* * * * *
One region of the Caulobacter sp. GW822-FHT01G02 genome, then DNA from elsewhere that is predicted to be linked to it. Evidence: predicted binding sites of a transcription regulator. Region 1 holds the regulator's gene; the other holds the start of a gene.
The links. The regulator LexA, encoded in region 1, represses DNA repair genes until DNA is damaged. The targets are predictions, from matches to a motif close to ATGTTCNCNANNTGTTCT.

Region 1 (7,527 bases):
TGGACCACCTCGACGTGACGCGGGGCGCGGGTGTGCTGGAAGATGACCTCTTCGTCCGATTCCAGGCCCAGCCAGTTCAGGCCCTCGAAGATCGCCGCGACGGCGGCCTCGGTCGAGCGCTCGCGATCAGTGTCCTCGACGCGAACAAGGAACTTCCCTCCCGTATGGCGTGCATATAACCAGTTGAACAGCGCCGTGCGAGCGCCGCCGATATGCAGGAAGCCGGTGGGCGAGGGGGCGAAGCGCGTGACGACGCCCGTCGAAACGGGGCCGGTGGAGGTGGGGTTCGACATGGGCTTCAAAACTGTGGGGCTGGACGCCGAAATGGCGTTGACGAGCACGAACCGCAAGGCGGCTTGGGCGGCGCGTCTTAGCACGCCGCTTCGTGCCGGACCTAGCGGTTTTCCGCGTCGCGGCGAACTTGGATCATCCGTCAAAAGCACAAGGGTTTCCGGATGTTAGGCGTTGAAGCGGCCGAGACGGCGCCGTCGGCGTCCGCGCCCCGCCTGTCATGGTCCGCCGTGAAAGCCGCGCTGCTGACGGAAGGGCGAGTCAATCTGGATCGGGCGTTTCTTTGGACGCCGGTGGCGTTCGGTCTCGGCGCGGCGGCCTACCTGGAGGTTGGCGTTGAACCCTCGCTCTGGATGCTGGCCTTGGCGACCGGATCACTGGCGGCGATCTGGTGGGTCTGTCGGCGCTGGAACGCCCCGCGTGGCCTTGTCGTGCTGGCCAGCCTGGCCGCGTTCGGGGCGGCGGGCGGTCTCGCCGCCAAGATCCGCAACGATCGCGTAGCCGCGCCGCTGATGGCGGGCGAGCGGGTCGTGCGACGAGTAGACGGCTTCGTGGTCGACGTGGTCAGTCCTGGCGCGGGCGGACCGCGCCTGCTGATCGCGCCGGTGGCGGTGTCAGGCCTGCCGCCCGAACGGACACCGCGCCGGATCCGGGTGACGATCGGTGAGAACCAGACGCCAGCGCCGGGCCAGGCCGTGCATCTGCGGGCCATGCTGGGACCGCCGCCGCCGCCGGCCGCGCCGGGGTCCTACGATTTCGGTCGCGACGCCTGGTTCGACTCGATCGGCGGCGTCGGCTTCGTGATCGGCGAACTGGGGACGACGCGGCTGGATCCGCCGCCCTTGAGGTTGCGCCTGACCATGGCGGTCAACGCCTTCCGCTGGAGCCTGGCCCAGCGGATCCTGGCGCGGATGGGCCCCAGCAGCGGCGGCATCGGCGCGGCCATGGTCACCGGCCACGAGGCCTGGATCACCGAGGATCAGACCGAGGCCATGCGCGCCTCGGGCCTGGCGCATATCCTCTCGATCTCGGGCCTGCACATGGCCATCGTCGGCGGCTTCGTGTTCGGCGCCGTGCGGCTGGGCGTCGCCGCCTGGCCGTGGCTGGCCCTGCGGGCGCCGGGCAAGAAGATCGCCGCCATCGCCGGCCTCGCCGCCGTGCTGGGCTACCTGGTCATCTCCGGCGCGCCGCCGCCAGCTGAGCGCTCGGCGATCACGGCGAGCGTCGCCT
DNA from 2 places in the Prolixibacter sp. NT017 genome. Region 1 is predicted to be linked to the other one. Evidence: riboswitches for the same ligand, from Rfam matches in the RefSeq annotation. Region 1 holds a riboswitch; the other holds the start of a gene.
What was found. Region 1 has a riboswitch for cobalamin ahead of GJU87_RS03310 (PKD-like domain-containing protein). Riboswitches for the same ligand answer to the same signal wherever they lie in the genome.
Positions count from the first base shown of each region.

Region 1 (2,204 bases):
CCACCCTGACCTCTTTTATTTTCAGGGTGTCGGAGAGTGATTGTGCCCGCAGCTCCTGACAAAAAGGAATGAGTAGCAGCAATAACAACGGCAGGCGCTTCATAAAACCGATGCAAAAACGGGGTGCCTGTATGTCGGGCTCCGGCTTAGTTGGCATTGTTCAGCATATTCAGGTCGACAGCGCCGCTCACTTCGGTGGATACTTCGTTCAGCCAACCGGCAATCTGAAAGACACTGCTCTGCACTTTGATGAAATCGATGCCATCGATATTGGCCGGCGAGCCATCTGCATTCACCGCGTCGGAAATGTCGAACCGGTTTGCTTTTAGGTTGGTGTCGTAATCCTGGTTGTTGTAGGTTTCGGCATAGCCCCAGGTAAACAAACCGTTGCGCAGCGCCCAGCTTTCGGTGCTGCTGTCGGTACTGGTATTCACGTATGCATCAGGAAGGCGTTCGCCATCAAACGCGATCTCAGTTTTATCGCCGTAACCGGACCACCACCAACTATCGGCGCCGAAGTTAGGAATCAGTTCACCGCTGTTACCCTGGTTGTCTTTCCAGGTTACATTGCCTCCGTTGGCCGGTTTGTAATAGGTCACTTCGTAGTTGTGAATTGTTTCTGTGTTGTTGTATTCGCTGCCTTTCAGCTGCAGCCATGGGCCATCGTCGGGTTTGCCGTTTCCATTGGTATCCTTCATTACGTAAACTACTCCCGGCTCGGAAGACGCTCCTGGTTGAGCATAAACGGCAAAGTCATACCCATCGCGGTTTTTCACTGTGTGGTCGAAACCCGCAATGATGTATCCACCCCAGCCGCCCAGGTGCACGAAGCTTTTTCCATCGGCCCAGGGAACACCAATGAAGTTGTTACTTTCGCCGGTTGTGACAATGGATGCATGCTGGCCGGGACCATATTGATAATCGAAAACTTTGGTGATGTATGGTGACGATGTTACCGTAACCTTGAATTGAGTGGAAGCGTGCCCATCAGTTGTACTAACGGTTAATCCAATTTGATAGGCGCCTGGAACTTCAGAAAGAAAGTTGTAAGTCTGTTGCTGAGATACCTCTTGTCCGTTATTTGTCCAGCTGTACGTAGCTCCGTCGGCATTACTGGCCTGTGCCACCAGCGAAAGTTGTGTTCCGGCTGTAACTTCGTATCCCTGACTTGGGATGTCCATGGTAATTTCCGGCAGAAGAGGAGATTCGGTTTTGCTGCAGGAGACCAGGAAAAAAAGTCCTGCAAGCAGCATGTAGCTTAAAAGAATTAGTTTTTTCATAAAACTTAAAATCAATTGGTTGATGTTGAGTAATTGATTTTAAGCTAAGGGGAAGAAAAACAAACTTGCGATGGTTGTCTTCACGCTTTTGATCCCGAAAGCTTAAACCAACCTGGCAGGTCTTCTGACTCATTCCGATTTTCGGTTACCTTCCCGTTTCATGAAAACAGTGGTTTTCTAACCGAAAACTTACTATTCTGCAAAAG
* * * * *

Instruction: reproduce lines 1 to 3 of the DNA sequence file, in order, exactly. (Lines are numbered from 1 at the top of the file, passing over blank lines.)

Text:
One region of the Caulobacter sp. GW822-FHT01G02 genome, then DNA from elsewhere that is predicted to be linked to it. Evidence: predicted binding sites of a transcription regulator. Region 1 holds the regulator's gene; the other holds the start of a gene.
The links. The regulator LexA, encoded in region 1, represses DNA repair genes until DNA is damaged. The targets are predictions, from matches to a motif close to ATGTTCNCNANNTGTTCT.

Region 1 (7,527 bases):